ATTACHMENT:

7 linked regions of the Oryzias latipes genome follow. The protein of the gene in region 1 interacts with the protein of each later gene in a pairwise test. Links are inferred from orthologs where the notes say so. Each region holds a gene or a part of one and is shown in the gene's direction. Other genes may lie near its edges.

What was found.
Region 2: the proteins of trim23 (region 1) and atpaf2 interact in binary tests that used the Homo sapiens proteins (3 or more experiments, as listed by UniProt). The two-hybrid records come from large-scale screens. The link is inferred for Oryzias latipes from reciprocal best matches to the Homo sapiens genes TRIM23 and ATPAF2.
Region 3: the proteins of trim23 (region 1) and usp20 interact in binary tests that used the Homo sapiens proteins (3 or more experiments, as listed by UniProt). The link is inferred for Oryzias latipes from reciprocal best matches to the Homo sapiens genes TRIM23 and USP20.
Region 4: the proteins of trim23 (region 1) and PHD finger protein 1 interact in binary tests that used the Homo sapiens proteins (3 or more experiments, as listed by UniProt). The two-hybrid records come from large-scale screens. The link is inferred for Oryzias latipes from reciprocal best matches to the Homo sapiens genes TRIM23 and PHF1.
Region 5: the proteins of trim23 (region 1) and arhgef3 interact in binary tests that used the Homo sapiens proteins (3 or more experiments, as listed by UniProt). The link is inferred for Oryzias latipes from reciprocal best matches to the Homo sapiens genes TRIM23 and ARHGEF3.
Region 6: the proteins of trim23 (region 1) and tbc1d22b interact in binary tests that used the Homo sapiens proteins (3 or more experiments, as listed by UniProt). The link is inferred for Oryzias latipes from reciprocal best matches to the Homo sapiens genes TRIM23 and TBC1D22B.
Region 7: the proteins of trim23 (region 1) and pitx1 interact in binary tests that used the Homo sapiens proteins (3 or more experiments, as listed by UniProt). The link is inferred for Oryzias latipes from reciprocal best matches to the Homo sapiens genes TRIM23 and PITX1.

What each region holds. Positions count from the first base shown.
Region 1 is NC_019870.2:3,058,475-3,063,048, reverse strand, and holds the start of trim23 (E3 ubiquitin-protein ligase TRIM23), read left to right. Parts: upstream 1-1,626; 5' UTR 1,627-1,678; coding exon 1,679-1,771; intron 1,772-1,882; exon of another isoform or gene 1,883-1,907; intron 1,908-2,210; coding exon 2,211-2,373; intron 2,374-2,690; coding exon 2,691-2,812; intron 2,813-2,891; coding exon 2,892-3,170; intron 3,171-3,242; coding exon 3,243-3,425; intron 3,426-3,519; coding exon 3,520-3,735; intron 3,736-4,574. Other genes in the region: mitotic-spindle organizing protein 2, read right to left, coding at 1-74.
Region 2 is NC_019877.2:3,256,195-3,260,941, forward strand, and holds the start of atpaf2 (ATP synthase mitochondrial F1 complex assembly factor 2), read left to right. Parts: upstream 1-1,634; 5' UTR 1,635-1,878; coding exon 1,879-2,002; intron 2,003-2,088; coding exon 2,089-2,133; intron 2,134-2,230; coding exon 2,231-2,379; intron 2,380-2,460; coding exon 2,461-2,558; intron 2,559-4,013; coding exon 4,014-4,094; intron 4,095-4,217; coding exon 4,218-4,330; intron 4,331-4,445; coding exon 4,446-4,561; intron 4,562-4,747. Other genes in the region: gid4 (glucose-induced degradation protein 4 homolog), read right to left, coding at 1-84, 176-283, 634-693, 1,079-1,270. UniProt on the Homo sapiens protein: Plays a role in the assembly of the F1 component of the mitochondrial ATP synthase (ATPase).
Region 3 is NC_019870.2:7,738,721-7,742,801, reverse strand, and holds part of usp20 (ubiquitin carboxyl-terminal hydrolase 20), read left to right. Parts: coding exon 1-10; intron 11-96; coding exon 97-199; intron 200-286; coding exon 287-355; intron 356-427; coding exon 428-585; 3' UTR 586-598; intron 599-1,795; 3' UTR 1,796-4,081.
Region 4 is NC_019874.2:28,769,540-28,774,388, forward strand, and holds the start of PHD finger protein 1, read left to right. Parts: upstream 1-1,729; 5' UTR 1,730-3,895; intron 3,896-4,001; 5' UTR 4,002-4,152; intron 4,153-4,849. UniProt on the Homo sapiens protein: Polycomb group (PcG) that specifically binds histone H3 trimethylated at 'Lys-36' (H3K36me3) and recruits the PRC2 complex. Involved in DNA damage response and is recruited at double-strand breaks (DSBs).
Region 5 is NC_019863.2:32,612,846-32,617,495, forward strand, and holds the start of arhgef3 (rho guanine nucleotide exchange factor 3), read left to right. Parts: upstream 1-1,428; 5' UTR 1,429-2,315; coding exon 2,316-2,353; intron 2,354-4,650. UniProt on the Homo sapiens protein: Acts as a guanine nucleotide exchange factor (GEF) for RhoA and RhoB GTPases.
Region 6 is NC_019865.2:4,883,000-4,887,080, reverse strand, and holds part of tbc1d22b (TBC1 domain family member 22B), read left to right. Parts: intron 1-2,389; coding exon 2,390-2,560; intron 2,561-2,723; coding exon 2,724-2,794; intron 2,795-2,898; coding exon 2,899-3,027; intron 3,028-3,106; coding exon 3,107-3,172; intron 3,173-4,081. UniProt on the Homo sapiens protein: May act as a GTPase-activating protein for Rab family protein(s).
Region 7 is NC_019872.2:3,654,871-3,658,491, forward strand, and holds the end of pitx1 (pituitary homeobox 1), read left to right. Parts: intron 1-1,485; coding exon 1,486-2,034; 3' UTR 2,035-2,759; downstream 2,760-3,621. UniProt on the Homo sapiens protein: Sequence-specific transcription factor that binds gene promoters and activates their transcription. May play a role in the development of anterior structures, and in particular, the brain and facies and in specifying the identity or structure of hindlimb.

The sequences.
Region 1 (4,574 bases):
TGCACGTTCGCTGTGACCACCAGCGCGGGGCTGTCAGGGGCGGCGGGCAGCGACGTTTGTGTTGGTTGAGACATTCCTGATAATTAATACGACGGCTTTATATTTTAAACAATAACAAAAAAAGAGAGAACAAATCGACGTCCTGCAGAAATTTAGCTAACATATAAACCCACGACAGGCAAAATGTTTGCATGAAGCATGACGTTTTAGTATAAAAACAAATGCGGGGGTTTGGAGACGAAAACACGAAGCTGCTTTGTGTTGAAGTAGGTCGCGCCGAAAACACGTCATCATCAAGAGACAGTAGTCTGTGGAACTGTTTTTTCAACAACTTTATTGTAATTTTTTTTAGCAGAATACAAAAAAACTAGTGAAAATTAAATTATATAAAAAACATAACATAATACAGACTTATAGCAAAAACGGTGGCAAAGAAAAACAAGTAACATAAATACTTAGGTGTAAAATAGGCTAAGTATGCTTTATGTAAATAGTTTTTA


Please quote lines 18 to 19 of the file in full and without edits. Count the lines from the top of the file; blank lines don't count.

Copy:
Region 1 (4,574 bases):
TGCACGTTCGCTGTGACCACCAGCGCGGGGCTGTCAGGGGCGGCGGGCAGCGACGTTTGTGTTGGTTGAGACATTCCTGATAATTAATACGACGGCTTTATATTTTAAACAATAACAAAAAAAGAGAGAACAAATCGACGTCCTGCAGAAATTTAGCTAACATATAAACCCACGACAGGCAAAATGTTTGCATGAAGCATGACGTTTTAGTATAAAAACAAATGCGGGGGTTTGGAGACGAAAACACGAAGCTGCTTTGTGTTGAAGTAGGTCGCGCCGAAAACACGTCATCATCAAGAGACAGTAGTCTGTGGAACTGTTTTTTCAACAACTTTATTGTAATTTTTTTTAGCAGAATACAAAAAAACTAGTGAAAATTAAATTATATAAAAAACATAACATAATACAGACTTATAGCAAAAACGGTGGCAAAGAAAAACAAGTAACATAAATACTTAGGTGTAAAATAGGCTAAGTATGCTTTATGTAAATAGTTTTTA